As we wait for OIRA to complete its cost/benefit analysis of the proposed small UAS rules, it appears that FAA may have inadvertently given us all a sneak peek at what to expect. According to a recent article, a quick fingered UAS enthusiast who was browsing on Regulations.gov was able to download a copy of a document purporting to be FAA’s own analysis of the costs and benefits of the new rules before it was quickly taken down.
One of the most interesting pieces of information in the report is confirmation of something that Plane-ly spoken as long expected, a private pilot’s license will not be required for commercial UAS operations. Instead, there will be a new UAS Operators Certificate that will be tailored specifically for UAS operations. In order to get the new license, the applicant will have to pass a test and demonstrate knowledge of:
- applicable regulations relating to small unmanned aircraft system rating privileges, limitations, and flight operation;
- airspace classification and operating requirements, obstacle clearance requirements, and flight restrictions affecting small unmanned aircraft operation;
- effects of weather on small unmanned aircraft performance;
- small unmanned aircraft system configuration management;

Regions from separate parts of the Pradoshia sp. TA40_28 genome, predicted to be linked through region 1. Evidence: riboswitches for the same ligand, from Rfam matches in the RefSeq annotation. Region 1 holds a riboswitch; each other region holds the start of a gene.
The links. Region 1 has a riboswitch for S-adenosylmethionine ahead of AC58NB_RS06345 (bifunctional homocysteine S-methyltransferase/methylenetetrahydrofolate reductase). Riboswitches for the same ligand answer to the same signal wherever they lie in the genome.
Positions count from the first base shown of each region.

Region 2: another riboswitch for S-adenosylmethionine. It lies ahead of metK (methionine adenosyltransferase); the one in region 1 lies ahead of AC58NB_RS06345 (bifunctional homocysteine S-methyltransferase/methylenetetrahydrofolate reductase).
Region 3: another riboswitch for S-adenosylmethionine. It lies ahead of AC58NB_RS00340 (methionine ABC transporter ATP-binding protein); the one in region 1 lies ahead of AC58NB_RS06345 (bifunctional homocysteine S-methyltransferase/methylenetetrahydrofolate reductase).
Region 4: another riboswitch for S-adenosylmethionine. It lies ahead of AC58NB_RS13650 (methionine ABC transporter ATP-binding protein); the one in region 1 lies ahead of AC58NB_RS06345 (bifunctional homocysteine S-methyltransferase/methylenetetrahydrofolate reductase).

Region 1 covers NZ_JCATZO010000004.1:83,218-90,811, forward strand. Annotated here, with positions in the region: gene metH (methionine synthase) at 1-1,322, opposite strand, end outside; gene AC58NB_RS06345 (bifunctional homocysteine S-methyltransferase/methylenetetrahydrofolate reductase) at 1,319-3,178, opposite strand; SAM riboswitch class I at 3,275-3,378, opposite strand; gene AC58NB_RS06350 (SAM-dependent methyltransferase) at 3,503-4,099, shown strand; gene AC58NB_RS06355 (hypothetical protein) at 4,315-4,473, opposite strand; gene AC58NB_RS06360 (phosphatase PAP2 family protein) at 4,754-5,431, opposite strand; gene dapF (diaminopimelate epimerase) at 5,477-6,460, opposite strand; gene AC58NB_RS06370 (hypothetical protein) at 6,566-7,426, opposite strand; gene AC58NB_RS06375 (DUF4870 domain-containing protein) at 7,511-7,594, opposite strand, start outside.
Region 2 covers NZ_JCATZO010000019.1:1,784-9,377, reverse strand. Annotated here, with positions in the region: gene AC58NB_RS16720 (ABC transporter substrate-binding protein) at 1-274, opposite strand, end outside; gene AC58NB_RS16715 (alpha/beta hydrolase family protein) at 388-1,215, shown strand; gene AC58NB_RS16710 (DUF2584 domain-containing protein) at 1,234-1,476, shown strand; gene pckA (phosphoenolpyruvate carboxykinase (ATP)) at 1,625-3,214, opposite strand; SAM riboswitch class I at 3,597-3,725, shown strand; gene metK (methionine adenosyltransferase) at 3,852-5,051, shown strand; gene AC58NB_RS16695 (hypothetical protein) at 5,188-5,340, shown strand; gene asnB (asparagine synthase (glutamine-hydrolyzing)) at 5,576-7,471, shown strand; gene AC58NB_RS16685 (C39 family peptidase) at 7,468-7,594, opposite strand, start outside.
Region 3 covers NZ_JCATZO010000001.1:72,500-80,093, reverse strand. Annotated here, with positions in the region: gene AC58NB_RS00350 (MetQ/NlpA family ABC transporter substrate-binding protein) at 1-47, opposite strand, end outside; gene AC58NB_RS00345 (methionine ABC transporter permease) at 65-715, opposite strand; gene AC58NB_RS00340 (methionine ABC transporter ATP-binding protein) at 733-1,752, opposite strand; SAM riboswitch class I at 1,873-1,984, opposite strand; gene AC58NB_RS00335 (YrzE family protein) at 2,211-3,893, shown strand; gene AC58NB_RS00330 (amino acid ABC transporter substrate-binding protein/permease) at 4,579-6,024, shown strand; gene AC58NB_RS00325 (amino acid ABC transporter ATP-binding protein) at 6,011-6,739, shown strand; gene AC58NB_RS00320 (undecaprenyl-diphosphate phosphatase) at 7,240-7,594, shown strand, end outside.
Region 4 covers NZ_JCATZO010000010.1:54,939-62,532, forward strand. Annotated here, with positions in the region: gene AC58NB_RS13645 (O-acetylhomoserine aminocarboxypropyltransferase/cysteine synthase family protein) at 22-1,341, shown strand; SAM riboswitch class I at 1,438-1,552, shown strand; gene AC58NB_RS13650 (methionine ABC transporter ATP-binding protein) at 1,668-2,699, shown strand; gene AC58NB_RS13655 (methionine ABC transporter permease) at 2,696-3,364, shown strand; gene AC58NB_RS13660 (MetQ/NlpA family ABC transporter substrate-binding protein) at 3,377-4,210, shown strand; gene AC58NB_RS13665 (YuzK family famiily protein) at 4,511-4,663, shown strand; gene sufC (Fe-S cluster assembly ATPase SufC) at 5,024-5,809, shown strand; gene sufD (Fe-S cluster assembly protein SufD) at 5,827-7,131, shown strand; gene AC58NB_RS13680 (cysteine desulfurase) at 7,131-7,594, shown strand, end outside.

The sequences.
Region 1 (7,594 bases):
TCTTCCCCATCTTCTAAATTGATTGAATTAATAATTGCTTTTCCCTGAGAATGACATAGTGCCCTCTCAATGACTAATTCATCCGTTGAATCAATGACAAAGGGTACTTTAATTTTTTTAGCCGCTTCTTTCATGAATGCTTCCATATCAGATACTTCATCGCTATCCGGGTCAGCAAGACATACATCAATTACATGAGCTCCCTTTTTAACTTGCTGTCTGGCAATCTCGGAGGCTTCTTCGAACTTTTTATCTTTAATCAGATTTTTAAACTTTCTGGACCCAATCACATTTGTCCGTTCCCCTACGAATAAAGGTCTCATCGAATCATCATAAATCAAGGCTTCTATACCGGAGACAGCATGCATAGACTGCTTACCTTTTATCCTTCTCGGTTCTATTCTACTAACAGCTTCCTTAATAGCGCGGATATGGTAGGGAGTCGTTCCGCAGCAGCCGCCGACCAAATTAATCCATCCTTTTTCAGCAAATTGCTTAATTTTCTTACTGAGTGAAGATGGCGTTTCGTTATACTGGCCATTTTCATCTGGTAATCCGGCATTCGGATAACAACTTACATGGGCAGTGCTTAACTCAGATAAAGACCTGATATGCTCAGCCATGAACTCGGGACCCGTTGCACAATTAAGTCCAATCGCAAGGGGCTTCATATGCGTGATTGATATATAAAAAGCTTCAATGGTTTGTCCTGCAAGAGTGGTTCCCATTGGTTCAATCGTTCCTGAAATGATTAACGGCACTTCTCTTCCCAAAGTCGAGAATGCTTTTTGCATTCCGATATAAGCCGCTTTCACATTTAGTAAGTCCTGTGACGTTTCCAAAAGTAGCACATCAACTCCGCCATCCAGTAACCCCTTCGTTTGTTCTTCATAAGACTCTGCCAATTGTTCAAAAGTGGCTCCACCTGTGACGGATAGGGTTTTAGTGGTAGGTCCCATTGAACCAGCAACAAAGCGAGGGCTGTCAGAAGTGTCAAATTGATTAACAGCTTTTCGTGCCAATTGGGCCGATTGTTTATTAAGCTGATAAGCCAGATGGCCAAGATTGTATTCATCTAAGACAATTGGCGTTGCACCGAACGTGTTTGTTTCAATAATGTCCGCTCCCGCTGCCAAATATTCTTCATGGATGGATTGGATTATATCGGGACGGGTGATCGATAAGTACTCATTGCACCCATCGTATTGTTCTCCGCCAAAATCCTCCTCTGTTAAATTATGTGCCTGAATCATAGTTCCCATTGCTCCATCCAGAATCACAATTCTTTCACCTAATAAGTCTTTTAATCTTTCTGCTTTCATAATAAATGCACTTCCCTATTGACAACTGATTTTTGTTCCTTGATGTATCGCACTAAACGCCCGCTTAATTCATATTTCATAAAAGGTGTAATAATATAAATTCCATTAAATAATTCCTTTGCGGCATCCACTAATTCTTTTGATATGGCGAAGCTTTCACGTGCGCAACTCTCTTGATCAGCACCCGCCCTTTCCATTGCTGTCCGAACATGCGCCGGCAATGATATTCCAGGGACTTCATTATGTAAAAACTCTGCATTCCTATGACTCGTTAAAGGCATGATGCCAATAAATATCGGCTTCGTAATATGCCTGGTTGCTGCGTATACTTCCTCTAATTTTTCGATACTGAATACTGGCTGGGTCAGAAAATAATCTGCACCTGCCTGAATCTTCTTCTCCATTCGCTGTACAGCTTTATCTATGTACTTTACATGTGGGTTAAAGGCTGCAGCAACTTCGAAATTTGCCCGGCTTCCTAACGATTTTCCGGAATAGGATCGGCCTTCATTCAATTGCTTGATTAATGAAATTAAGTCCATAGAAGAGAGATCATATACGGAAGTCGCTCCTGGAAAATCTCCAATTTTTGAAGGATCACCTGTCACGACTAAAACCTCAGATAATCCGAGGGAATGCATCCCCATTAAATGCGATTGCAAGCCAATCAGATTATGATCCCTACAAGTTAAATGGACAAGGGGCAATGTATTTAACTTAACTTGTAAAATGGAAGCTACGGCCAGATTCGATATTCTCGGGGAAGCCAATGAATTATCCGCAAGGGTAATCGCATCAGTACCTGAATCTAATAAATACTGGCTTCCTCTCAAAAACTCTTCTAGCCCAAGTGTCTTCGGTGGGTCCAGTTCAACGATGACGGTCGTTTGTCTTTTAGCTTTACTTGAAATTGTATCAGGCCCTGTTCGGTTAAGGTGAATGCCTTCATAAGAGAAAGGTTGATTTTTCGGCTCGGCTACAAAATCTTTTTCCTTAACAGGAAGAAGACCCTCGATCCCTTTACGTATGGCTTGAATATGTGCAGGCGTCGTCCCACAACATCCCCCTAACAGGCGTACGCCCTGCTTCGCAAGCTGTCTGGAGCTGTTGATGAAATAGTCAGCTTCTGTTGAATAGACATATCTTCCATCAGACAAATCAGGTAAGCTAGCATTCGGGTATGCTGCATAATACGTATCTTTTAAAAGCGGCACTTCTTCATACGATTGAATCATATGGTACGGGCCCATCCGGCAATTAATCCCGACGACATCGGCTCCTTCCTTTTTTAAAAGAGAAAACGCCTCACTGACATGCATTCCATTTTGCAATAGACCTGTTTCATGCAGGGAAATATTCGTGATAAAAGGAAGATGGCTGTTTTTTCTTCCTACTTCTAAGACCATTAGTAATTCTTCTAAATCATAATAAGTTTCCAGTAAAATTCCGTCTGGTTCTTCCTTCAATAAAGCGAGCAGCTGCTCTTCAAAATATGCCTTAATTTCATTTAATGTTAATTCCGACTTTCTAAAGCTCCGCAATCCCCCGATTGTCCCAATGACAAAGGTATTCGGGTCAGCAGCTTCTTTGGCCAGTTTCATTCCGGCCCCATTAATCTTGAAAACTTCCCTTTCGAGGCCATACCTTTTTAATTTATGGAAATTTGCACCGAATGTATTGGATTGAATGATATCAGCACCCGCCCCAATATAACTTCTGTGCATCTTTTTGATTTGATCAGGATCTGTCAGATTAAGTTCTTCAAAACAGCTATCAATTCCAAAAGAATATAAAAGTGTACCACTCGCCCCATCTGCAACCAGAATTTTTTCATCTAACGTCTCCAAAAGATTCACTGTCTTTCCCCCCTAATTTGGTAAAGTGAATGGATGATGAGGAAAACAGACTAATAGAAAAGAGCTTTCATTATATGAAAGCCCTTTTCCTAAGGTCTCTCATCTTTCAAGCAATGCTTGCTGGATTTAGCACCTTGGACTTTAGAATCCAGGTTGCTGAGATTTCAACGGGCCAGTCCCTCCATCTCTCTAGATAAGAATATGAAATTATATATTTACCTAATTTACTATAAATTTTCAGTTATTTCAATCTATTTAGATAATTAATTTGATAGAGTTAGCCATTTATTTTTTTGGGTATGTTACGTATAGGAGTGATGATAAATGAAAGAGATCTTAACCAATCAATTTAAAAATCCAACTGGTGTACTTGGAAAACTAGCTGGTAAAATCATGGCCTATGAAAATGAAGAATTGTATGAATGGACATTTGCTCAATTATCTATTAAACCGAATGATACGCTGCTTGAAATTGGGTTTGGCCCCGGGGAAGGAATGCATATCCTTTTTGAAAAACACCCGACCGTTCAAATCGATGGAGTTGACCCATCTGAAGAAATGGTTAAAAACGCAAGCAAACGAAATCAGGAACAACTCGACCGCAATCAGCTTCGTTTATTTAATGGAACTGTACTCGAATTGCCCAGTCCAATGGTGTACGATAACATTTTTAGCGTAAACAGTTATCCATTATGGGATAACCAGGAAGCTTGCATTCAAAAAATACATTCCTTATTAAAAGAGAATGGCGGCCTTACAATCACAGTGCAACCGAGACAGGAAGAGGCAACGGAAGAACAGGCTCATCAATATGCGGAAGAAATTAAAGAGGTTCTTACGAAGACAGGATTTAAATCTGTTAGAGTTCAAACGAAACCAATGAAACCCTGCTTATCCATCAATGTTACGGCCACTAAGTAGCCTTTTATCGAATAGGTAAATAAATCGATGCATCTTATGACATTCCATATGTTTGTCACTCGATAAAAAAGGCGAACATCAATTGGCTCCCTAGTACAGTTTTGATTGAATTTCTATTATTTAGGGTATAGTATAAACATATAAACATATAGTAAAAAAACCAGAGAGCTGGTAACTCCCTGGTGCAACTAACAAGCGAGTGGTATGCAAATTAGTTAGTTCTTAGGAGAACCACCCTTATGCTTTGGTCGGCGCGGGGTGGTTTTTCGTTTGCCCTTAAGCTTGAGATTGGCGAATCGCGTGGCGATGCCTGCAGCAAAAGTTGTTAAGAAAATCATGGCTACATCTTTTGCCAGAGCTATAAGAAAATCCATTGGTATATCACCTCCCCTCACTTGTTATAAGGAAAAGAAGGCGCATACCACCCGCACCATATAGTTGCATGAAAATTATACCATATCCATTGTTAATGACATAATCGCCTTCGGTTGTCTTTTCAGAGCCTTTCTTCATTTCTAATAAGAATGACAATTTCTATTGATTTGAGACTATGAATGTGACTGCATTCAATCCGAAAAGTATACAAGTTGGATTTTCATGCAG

- emergency procedures;
- crew resource management;
- radio communication procedures;
- determining the performance of small unmanned aircraft;
- physiological effects of drugs and alcohol;
- aeronautical decision-making and judgment; and
- airport operations
In addition to the new licensing requirements, the document also confirms that there will be a requirement for aircraft registration, and applicants will have to undergo a background check.
The document also contains hints at alternatives considered by the FAA but not included in the current rule. It appears that the FAA looked seriously at allowing pilots to fly using FPV technology. The FAA, however, concluded that there was not enough data to do a meaningful safety analysis, and that proposal has been rejected. The FAA also considered separate rules for UAS weighing less than 4.4 pounds, which it classified as micro-UAS. While this proposal is not in the draft rule, the FAA has specifically invited public comment on whether the final rule should include these provisions.
If anything, the market assumptions underlying the FAA’s analysis seems quite conservative. The FAA estimates that for the first 3 years after the rules go into effect, there will be approximately 3,200 UAS registered each year. The FAA expects that to fall off to about 1,400 per year in the following 2 years. The FAA assumes that approximately 20 percent of commercial UAS will be retired each year, for a total of 7,500 UAS operating after 5 years.
So, it appears that release of the small UAS rule is finally in the home stretch. As soon as the NPRM becomes available, Plane-ly spoken will provide you with our full analysis.
(Originally posted February 14, 2015)